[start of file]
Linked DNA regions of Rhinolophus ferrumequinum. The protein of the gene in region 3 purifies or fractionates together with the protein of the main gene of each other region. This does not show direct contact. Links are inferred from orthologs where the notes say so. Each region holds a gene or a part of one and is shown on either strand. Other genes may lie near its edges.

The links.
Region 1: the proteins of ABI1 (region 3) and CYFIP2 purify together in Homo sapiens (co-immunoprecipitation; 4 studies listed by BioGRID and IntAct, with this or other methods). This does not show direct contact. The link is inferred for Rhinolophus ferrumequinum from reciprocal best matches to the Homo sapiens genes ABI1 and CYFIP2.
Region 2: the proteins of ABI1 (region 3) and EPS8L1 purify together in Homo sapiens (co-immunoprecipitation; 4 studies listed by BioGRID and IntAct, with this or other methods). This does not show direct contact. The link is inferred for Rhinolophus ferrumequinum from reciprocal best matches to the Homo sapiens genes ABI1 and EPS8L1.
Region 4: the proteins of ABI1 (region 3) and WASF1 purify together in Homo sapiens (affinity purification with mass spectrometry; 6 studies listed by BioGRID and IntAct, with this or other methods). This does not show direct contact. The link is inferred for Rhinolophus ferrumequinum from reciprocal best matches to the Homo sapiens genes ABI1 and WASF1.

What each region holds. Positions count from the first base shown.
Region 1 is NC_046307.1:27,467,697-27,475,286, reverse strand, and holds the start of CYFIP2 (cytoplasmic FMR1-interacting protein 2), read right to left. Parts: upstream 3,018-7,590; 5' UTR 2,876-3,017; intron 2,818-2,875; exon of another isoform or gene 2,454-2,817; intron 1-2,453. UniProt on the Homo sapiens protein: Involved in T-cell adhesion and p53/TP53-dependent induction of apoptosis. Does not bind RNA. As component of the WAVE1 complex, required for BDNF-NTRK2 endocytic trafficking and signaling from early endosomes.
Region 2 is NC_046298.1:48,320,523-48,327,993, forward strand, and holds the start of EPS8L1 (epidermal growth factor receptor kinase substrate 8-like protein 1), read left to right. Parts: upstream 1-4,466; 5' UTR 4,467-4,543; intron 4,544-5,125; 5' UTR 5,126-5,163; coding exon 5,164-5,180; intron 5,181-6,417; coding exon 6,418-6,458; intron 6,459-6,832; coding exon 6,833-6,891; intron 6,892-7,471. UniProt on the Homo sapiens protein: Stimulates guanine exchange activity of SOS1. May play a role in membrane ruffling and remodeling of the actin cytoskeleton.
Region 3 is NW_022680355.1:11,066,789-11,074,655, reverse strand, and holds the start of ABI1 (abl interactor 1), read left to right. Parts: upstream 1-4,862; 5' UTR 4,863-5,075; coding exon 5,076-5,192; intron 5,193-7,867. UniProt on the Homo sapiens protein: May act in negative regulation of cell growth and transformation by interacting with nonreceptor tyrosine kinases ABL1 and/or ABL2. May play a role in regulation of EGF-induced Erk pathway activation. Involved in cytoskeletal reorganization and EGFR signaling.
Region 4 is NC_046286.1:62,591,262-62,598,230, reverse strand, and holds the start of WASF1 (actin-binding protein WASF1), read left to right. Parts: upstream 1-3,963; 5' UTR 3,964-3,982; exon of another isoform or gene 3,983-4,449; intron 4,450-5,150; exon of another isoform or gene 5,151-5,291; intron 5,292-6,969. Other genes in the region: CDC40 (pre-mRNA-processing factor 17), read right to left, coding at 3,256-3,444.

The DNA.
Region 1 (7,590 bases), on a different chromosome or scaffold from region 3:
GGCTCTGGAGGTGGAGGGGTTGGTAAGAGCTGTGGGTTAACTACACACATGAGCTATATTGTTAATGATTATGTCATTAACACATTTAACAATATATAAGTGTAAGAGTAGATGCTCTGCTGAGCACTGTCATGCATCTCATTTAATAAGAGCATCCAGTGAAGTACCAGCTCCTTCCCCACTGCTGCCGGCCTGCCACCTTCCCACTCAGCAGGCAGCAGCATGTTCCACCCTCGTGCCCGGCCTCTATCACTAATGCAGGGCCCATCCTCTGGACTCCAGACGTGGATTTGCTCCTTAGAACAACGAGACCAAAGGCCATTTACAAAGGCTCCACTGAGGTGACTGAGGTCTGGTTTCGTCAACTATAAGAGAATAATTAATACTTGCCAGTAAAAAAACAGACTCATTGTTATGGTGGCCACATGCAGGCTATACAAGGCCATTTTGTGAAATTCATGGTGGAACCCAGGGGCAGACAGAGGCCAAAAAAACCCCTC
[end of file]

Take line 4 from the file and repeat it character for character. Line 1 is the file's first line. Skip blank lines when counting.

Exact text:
Region 2: the proteins of ABI1 (region 3) and EPS8L1 purify together in Homo sapiens (co-immunoprecipitation; 4 studies listed by BioGRID and IntAct, with this or other methods). This does not show direct contact. The link is inferred for Rhinolophus ferrumequinum from reciprocal best matches to the Homo sapiens genes ABI1 and EPS8L1.